American RadioWorks |
teaching-teachers

Teaching Teachers

Research shows good teaching makes a big difference in how much kids learn. But the United States lacks an effective system for training new teachers or helping them get better once they're on the job. This documentary examines why, and asks what it would take to improve American teaching on a wide scale. We meet researchers who are trying to understand what makes teaching complex, and how to determine whether someone is ready to be a teacher. We also visit U.S. schools that are taking a page from Japan and radically rethinking the way they approach the idea of teacher improvement.

Recent Posts

  • 08.27.15

    An American way of teaching

    In 1993, a group of researchers set out to do something that had never been done before. They would hire a videographer to travel across the United States and record a random sample of eighth-grade math classes. What they found revealed a lot about American teaching.
  • 08.27.15

    Rethinking teacher preparation

    In the United States, teaching isn't treated as a profession that requires extensive training like law or medicine. Teaching is seen as something you can figure out on your own, if you have a natural gift for it. But looking for gifted people won't work to fill the nation's classrooms with teachers who know what they're doing.
  • 08.27.15

    A different approach to teacher learning: Lesson study

    In the United States, we tend to think that improving education is about improving teachers - recruiting better ones, firing bad ones. But the Japanese think about improving teaching. It's a very different idea.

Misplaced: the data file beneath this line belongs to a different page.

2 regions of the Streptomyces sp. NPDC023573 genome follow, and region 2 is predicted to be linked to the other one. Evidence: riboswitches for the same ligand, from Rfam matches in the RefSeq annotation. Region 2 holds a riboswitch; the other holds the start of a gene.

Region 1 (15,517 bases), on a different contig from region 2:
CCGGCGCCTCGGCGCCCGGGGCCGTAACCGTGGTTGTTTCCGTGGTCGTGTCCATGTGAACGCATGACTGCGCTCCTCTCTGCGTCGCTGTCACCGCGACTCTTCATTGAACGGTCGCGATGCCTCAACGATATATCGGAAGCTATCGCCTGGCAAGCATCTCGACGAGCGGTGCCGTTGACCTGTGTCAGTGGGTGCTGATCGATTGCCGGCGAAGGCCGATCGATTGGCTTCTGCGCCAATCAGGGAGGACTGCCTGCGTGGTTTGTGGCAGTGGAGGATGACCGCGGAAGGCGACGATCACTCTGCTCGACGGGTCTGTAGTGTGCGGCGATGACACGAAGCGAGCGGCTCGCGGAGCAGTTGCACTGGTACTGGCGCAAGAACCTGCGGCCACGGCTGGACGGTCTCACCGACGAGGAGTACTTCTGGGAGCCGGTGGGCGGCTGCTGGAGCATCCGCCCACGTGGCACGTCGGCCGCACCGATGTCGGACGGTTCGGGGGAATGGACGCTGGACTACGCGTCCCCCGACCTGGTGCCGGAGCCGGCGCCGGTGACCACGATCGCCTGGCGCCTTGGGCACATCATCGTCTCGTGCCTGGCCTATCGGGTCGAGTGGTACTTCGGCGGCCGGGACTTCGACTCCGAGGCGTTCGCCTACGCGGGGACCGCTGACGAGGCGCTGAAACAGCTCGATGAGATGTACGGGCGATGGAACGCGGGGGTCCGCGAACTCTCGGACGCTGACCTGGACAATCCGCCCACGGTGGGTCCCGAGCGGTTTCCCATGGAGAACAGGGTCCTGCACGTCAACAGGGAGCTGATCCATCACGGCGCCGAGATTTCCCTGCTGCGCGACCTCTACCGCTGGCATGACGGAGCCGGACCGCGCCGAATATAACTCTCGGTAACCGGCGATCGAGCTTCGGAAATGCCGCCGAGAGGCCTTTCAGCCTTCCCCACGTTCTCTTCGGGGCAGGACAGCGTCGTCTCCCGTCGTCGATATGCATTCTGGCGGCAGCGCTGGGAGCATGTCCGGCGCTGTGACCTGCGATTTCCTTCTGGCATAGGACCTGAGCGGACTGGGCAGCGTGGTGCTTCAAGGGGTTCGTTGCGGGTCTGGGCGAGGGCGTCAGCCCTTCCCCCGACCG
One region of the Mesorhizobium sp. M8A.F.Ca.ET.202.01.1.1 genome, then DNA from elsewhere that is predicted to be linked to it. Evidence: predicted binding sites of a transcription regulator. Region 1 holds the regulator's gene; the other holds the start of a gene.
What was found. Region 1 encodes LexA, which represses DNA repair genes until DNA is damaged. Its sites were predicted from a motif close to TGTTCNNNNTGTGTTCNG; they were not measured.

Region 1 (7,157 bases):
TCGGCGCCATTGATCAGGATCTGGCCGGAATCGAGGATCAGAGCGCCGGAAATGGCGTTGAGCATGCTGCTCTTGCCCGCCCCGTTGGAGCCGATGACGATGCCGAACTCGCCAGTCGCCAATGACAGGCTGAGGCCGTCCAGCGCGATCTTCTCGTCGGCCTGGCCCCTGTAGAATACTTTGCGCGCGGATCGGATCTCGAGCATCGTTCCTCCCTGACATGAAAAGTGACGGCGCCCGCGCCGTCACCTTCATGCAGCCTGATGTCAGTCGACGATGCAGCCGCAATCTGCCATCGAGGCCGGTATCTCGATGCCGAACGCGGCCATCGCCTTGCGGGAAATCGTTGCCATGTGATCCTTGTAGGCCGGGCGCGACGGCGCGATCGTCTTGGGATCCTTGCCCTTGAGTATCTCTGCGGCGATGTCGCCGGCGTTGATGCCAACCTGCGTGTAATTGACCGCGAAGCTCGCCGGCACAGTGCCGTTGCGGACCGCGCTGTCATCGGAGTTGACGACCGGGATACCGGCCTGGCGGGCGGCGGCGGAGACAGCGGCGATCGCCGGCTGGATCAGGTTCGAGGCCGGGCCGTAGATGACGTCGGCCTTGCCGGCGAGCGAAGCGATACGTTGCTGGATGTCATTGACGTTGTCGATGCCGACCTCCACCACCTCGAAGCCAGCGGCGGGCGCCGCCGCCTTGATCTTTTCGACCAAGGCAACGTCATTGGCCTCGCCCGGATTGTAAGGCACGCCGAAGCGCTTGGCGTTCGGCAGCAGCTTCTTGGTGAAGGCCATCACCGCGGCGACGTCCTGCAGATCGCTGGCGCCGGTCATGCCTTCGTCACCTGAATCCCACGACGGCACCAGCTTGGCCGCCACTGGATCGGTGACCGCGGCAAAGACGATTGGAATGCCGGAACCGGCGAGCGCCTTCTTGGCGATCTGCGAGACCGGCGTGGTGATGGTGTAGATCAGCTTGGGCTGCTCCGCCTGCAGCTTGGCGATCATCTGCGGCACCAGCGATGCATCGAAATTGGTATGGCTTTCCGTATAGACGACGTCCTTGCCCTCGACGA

• 08.27.15

    Thinking about math from someone else’s perspective

    "What you do when you’re teaching is you think about other people’s thinking. You don’t think about your own thinking; you think what other people think. That’s really hard." -Deborah Ball

American RadioWorks |
teaching-teachers

Teaching Teachers

Research shows good teaching makes a big difference in how much kids learn. But the United States lacks an effective system for training new teachers or helping them get better once they're on the job. This documentary examines why, and asks what it would take to improve American teaching on a wide scale. We meet researchers who are trying to understand what makes teaching complex, and how to determine whether someone is ready to be a teacher. We also visit U.S. schools that are taking a page from Japan and radically rethinking the way they approach the idea of teacher improvement.

Recent Posts

  • 08.27.15

    An American way of teaching

    In 1993, a group of researchers set out to do something that had never been done before. They would hire a videographer to travel across the United States and record a random sample of eighth-grade math classes. What they found revealed a lot about American teaching.
  • 08.27.15

    Rethinking teacher preparation

    In the United States, teaching isn't treated as a profession that requires extensive training like law or medicine. Teaching is seen as something you can figure out on your own, if you have a natural gift for it. But looking for gifted people won't work to fill the nation's classrooms with teachers who know what they're doing.
  • 08.27.15

    A different approach to teacher learning: Lesson study

    In the United States, we tend to think that improving education is about improving teachers - recruiting better ones, firing bad ones. But the Japanese think about improving teaching. It's a very different idea.
  • 08.27.15

    Thinking about math from someone else’s perspective

    "What you do when you’re teaching is you think about other people’s thinking. You don’t think about your own thinking; you think what other people think. That’s really hard." -Deborah Ball